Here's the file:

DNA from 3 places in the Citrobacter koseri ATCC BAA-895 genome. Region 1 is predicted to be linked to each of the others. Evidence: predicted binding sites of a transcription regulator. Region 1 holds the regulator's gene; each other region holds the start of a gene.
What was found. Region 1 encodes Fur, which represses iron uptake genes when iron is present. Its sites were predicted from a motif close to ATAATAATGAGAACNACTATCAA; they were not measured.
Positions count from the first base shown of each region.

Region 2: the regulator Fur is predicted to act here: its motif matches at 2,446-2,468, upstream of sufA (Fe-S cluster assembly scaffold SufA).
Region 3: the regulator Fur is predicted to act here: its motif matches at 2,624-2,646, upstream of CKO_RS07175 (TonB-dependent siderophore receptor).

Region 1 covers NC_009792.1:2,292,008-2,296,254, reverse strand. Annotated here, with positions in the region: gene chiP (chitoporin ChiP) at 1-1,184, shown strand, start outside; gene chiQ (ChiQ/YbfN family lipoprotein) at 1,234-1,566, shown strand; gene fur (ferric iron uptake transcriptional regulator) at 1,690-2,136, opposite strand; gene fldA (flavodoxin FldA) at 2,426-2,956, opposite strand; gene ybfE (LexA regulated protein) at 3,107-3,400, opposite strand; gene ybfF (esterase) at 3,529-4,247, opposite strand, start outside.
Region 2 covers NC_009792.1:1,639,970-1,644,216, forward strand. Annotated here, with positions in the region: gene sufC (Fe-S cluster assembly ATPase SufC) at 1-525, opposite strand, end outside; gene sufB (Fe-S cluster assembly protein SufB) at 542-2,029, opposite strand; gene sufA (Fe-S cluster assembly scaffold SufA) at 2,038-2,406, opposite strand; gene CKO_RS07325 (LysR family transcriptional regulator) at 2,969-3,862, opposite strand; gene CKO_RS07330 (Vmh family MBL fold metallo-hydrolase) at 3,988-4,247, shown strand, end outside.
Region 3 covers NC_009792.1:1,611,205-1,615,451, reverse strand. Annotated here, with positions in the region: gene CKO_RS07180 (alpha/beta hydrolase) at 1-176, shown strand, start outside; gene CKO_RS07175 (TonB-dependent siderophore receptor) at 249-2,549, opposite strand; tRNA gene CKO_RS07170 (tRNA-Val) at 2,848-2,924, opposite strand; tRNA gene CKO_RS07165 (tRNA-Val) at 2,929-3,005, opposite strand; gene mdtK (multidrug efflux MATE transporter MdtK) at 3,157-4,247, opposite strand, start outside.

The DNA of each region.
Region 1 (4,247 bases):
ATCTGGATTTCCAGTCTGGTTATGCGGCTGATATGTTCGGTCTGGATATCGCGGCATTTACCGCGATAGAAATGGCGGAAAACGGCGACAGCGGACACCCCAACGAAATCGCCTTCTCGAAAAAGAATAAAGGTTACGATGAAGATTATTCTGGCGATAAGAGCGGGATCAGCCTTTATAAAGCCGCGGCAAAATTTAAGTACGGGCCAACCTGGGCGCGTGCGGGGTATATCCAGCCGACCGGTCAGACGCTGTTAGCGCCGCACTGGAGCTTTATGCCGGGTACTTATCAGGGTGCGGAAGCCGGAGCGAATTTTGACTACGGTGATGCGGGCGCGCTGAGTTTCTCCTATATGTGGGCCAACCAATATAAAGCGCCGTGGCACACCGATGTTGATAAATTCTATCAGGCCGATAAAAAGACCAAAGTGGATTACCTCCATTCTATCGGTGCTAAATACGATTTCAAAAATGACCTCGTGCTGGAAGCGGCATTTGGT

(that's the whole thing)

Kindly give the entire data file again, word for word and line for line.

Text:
DNA from 3 places in the Citrobacter koseri ATCC BAA-895 genome. Region 1 is predicted to be linked to each of the others. Evidence: predicted binding sites of a transcription regulator. Region 1 holds the regulator's gene; each other region holds the start of a gene.
What was found. Region 1 encodes Fur, which represses iron uptake genes when iron is present. Its sites were predicted from a motif close to ATAATAATGAGAACNACTATCAA; they were not measured.
Positions count from the first base shown of each region.

Region 2: the regulator Fur is predicted to act here: its motif matches at 2,446-2,468, upstream of sufA (Fe-S cluster assembly scaffold SufA).
Region 3: the regulator Fur is predicted to act here: its motif matches at 2,624-2,646, upstream of CKO_RS07175 (TonB-dependent siderophore receptor).

Region 1 covers NC_009792.1:2,292,008-2,296,254, reverse strand. Annotated here, with positions in the region: gene chiP (chitoporin ChiP) at 1-1,184, shown strand, start outside; gene chiQ (ChiQ/YbfN family lipoprotein) at 1,234-1,566, shown strand; gene fur (ferric iron uptake transcriptional regulator) at 1,690-2,136, opposite strand; gene fldA (flavodoxin FldA) at 2,426-2,956, opposite strand; gene ybfE (LexA regulated protein) at 3,107-3,400, opposite strand; gene ybfF (esterase) at 3,529-4,247, opposite strand, start outside.
Region 2 covers NC_009792.1:1,639,970-1,644,216, forward strand. Annotated here, with positions in the region: gene sufC (Fe-S cluster assembly ATPase SufC) at 1-525, opposite strand, end outside; gene sufB (Fe-S cluster assembly protein SufB) at 542-2,029, opposite strand; gene sufA (Fe-S cluster assembly scaffold SufA) at 2,038-2,406, opposite strand; gene CKO_RS07325 (LysR family transcriptional regulator) at 2,969-3,862, opposite strand; gene CKO_RS07330 (Vmh family MBL fold metallo-hydrolase) at 3,988-4,247, shown strand, end outside.
Region 3 covers NC_009792.1:1,611,205-1,615,451, reverse strand. Annotated here, with positions in the region: gene CKO_RS07180 (alpha/beta hydrolase) at 1-176, shown strand, start outside; gene CKO_RS07175 (TonB-dependent siderophore receptor) at 249-2,549, opposite strand; tRNA gene CKO_RS07170 (tRNA-Val) at 2,848-2,924, opposite strand; tRNA gene CKO_RS07165 (tRNA-Val) at 2,929-3,005, opposite strand; gene mdtK (multidrug efflux MATE transporter MdtK) at 3,157-4,247, opposite strand, start outside.

The DNA of each region.
Region 1 (4,247 bases):
ATCTGGATTTCCAGTCTGGTTATGCGGCTGATATGTTCGGTCTGGATATCGCGGCATTTACCGCGATAGAAATGGCGGAAAACGGCGACAGCGGACACCCCAACGAAATCGCCTTCTCGAAAAAGAATAAAGGTTACGATGAAGATTATTCTGGCGATAAGAGCGGGATCAGCCTTTATAAAGCCGCGGCAAAATTTAAGTACGGGCCAACCTGGGCGCGTGCGGGGTATATCCAGCCGACCGGTCAGACGCTGTTAGCGCCGCACTGGAGCTTTATGCCGGGTACTTATCAGGGTGCGGAAGCCGGAGCGAATTTTGACTACGGTGATGCGGGCGCGCTGAGTTTCTCCTATATGTGGGCCAACCAATATAAAGCGCCGTGGCACACCGATGTTGATAAATTCTATCAGGCCGATAAAAAGACCAAAGTGGATTACCTCCATTCTATCGGTGCTAAATACGATTTCAAAAATGACCTCGTGCTGGAAGCGGCATTTGGT